Nellie, the life and loves of Dame Nellie Melba by Robert Wainwright

 ‘Who was she?’

Dame Nellie Melba GBE (19 May 1861 – 23 February 1931) was an Australian operatic soprano. She was born Helen Porter Mitchell in Richmond and became one of the most famous singers of the late Victorian era and the early 20th century. She took the pseudonym ‘Melba’ from her hometown of Melbourne.

Before reading this book, my knowledge of Dame Nellie Melba was scant. But while I lack the gene necessary for appreciating operatic singing performances, I wanted to know more about Dame Nellie’s journey from colonial Australia to international stardom.

Mr Wainwright begins his biography with a prologue in March 1919, with a man sitting down to write a letter. We learn that this man, Louis-Philippe, Duc d’Orleans, was important to Dame Nellie and that this letter was found amongst her papers. An earlier liaison between them had resulted in a scandal that almost derailed her career. And then we return to the beginning.

I read of Nellie’s upbringing, of her unfortunate marriage to Charlie Armstrong and then her life living in Mackay in Queensland. I read of her poverty-stricken years as a student in Paris to Mathilde Marchesi, of her care for her son George. While her father gave her some money, he did not support her singing. And her husband Charlie Armstrong was truly awful. I read of hardship, hard work and determination. Perhaps it was no surprise that Nellie fell in love with Louis-Philippe, Duc d’Orleans (aspirant to the French throne).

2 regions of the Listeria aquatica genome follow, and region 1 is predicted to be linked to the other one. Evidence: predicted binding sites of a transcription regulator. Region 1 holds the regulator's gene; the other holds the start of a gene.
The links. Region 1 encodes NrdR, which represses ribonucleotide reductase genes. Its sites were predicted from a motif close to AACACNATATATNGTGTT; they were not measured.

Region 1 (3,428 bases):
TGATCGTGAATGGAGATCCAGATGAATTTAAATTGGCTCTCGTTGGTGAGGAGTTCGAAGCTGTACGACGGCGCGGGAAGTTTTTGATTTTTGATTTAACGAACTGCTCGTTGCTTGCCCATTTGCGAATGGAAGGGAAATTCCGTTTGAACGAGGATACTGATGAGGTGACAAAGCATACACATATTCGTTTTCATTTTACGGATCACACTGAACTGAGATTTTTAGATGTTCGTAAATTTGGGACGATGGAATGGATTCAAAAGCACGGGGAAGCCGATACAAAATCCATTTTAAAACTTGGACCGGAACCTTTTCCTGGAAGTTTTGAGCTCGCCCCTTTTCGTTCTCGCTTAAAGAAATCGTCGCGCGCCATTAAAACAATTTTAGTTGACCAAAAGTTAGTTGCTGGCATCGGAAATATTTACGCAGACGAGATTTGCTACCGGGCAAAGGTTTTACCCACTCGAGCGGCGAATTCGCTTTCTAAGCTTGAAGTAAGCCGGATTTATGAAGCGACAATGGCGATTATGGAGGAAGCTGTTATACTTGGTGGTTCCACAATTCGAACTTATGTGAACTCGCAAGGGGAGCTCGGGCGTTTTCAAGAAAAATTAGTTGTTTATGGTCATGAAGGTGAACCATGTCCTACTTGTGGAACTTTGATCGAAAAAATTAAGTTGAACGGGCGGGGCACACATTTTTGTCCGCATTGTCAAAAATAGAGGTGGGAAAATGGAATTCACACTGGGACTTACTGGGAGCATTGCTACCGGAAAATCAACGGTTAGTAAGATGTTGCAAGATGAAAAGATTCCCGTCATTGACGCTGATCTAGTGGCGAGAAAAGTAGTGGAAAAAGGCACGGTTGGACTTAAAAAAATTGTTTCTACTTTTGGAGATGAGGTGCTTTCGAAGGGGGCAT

Her life was full of both sadness and triumphs. She did not see her son for a decade after her husband took him. She lived in a society which had particular social expectations of women and in which men dominated.

I might not have the ear to appreciate her singing but I admire her determination and hard work. The images we see today, of a formidable looking woman wreathed in furs wearing a large hat, our knowledge of a dessert named in her honour, and of the Australianism ‘More farewells than Dame Nellie Melba’ convey an incomplete picture of a woman who triumphed against considerable odds.

Jennifer Cameron-Smith